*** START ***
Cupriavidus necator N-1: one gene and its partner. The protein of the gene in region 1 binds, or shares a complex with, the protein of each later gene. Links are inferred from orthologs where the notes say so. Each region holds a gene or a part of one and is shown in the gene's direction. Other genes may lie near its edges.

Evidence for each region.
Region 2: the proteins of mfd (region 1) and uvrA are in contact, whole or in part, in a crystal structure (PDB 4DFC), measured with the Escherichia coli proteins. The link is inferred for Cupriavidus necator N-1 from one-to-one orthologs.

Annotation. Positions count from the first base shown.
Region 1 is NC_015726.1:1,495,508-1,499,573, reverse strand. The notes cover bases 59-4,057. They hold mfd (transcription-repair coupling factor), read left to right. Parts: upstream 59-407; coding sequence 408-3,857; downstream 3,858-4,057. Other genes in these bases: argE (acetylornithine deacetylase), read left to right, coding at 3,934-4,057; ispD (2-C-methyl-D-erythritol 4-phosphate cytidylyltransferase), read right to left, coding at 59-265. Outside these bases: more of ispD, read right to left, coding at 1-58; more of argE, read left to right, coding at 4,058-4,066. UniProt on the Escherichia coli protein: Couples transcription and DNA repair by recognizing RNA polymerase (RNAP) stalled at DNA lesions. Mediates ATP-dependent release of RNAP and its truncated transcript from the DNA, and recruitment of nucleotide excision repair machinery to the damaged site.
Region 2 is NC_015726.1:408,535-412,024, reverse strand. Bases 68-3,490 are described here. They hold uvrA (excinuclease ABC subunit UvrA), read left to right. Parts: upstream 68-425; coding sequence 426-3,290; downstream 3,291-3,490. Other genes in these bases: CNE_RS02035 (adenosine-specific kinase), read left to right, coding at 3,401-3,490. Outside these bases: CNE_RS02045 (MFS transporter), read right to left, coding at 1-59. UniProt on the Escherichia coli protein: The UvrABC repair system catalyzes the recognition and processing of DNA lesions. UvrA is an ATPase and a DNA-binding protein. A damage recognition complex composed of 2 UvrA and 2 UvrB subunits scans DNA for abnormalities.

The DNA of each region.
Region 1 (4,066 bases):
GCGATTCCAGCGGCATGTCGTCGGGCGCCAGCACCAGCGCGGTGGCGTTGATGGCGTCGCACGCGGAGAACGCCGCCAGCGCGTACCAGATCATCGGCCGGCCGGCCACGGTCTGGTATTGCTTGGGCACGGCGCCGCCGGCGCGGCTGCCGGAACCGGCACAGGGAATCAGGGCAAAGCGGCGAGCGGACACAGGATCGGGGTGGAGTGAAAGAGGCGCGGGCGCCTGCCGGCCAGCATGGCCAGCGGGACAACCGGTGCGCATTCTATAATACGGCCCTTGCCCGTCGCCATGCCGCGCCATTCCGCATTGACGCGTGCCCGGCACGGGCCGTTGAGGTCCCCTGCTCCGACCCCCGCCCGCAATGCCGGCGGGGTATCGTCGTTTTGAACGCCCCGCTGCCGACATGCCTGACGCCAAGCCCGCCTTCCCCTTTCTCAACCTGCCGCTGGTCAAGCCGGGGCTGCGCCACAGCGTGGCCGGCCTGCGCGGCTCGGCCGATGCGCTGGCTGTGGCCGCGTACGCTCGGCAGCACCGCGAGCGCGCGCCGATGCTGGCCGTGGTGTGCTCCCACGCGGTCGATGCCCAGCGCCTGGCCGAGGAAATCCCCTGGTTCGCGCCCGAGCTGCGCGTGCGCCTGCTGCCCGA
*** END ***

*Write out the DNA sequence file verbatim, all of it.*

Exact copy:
Cupriavidus necator N-1: one gene and its partner. The protein of the gene in region 1 binds, or shares a complex with, the protein of each later gene. Links are inferred from orthologs where the notes say so. Each region holds a gene or a part of one and is shown in the gene's direction. Other genes may lie near its edges.

Evidence for each region.
Region 2: the proteins of mfd (region 1) and uvrA are in contact, whole or in part, in a crystal structure (PDB 4DFC), measured with the Escherichia coli proteins. The link is inferred for Cupriavidus necator N-1 from one-to-one orthologs.

Annotation. Positions count from the first base shown.
Region 1 is NC_015726.1:1,495,508-1,499,573, reverse strand. The notes cover bases 59-4,057. They hold mfd (transcription-repair coupling factor), read left to right. Parts: upstream 59-407; coding sequence 408-3,857; downstream 3,858-4,057. Other genes in these bases: argE (acetylornithine deacetylase), read left to right, coding at 3,934-4,057; ispD (2-C-methyl-D-erythritol 4-phosphate cytidylyltransferase), read right to left, coding at 59-265. Outside these bases: more of ispD, read right to left, coding at 1-58; more of argE, read left to right, coding at 4,058-4,066. UniProt on the Escherichia coli protein: Couples transcription and DNA repair by recognizing RNA polymerase (RNAP) stalled at DNA lesions. Mediates ATP-dependent release of RNAP and its truncated transcript from the DNA, and recruitment of nucleotide excision repair machinery to the damaged site.
Region 2 is NC_015726.1:408,535-412,024, reverse strand. Bases 68-3,490 are described here. They hold uvrA (excinuclease ABC subunit UvrA), read left to right. Parts: upstream 68-425; coding sequence 426-3,290; downstream 3,291-3,490. Other genes in these bases: CNE_RS02035 (adenosine-specific kinase), read left to right, coding at 3,401-3,490. Outside these bases: CNE_RS02045 (MFS transporter), read right to left, coding at 1-59. UniProt on the Escherichia coli protein: The UvrABC repair system catalyzes the recognition and processing of DNA lesions. UvrA is an ATPase and a DNA-binding protein. A damage recognition complex composed of 2 UvrA and 2 UvrB subunits scans DNA for abnormalities.

The DNA of each region.
Region 1 (4,066 bases):
GCGATTCCAGCGGCATGTCGTCGGGCGCCAGCACCAGCGCGGTGGCGTTGATGGCGTCGCACGCGGAGAACGCCGCCAGCGCGTACCAGATCATCGGCCGGCCGGCCACGGTCTGGTATTGCTTGGGCACGGCGCCGCCGGCGCGGCTGCCGGAACCGGCACAGGGAATCAGGGCAAAGCGGCGAGCGGACACAGGATCGGGGTGGAGTGAAAGAGGCGCGGGCGCCTGCCGGCCAGCATGGCCAGCGGGACAACCGGTGCGCATTCTATAATACGGCCCTTGCCCGTCGCCATGCCGCGCCATTCCGCATTGACGCGTGCCCGGCACGGGCCGTTGAGGTCCCCTGCTCCGACCCCCGCCCGCAATGCCGGCGGGGTATCGTCGTTTTGAACGCCCCGCTGCCGACATGCCTGACGCCAAGCCCGCCTTCCCCTTTCTCAACCTGCCGCTGGTCAAGCCGGGGCTGCGCCACAGCGTGGCCGGCCTGCGCGGCTCGGCCGATGCGCTGGCTGTGGCCGCGTACGCTCGGCAGCACCGCGAGCGCGCGCCGATGCTGGCCGTGGTGTGCTCCCACGCGGTCGATGCCCAGCGCCTGGCCGAGGAAATCCCCTGGTTCGCGCCCGAGCTGCGCGTGCGCCTGCTGCCCGA